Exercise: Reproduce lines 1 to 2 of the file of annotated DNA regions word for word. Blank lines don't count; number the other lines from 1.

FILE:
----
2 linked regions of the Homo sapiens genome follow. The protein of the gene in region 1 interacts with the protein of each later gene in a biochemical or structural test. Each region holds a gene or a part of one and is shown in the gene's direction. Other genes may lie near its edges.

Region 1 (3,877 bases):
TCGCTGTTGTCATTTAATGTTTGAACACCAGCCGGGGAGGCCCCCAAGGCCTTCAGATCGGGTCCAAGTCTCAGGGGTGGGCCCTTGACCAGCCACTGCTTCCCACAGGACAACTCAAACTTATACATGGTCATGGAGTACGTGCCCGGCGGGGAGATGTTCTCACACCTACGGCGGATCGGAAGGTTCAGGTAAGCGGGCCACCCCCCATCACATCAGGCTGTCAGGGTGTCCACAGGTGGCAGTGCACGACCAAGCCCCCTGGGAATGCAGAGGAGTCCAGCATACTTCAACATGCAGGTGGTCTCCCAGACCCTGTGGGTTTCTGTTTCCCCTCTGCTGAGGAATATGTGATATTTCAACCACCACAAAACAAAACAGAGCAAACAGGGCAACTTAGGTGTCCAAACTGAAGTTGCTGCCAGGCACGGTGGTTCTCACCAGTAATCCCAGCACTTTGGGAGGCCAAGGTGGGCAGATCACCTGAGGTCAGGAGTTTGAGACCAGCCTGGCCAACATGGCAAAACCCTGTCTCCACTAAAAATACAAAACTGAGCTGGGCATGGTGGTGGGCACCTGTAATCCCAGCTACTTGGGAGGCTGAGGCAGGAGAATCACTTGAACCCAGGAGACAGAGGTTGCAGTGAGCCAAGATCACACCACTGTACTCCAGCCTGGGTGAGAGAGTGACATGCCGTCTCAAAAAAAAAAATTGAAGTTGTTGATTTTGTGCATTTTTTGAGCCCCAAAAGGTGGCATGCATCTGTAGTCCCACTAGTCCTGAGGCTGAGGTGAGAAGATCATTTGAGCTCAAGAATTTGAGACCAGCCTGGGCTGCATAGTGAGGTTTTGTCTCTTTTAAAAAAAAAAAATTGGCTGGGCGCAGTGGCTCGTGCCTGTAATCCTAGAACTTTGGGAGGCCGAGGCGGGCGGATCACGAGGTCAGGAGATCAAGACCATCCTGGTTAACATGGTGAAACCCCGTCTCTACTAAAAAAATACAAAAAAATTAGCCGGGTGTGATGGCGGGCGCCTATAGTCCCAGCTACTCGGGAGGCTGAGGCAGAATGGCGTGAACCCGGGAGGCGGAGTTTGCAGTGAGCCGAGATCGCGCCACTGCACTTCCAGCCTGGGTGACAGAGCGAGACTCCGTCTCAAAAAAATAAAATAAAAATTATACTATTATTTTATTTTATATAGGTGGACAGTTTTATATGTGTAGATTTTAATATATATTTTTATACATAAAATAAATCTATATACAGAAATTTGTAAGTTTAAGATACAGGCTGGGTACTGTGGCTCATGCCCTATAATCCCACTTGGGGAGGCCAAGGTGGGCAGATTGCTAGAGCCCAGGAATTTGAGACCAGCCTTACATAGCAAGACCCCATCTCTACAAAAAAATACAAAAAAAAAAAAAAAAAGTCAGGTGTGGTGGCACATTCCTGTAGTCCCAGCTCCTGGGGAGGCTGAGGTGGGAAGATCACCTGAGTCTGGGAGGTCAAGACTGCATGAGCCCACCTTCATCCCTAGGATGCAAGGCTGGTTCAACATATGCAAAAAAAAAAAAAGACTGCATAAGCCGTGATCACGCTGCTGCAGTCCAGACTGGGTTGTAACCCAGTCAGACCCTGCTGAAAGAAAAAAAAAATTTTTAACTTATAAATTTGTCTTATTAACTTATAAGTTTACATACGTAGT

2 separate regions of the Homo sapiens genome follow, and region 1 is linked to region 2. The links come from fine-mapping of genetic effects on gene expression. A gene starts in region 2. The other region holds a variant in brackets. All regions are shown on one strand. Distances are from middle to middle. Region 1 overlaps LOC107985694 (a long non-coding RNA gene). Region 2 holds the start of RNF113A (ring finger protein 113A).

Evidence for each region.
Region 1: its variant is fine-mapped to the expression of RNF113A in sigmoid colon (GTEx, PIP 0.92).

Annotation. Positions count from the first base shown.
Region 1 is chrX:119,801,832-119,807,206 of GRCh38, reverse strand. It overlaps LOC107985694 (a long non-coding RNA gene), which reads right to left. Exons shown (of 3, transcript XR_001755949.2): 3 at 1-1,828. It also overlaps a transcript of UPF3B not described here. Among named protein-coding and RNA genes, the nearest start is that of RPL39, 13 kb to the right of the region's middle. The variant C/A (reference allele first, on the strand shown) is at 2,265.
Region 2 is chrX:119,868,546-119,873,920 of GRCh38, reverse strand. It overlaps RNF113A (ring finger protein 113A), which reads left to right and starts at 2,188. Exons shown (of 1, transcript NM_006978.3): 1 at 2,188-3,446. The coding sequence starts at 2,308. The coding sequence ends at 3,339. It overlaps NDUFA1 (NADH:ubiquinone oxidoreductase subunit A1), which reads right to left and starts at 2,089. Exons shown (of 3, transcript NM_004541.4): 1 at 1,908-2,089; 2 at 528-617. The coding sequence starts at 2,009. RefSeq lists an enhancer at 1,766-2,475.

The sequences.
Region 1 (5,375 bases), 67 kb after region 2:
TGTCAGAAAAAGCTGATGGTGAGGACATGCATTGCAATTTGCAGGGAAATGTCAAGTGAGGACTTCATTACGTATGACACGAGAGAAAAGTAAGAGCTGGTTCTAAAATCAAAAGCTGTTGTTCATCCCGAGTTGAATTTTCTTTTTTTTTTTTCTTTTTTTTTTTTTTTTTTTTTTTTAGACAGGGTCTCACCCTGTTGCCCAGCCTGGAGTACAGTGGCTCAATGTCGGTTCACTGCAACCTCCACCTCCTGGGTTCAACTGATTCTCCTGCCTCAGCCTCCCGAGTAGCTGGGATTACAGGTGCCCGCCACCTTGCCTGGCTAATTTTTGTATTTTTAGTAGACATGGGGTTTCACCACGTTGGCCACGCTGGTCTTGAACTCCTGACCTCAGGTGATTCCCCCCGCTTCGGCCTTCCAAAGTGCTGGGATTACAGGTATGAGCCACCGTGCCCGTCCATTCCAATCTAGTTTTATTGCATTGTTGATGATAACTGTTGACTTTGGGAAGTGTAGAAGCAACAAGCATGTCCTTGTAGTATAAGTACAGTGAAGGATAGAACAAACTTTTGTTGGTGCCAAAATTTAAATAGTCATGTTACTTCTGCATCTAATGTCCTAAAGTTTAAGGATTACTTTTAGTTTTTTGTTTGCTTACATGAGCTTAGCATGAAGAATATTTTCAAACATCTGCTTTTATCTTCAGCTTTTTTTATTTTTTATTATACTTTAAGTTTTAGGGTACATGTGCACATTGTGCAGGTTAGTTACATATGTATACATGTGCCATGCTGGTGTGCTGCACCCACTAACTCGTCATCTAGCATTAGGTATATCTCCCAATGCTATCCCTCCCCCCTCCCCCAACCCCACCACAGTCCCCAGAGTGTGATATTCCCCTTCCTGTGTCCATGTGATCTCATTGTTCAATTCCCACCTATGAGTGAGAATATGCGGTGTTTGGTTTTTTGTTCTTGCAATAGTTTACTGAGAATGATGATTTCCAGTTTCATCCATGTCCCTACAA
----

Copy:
2 linked regions of the Homo sapiens genome follow. The protein of the gene in region 1 interacts with the protein of each later gene in a biochemical or structural test. Each region holds a gene or a part of one and is shown in the gene's direction. Other genes may lie near its edges.

Region 1 (3,877 bases):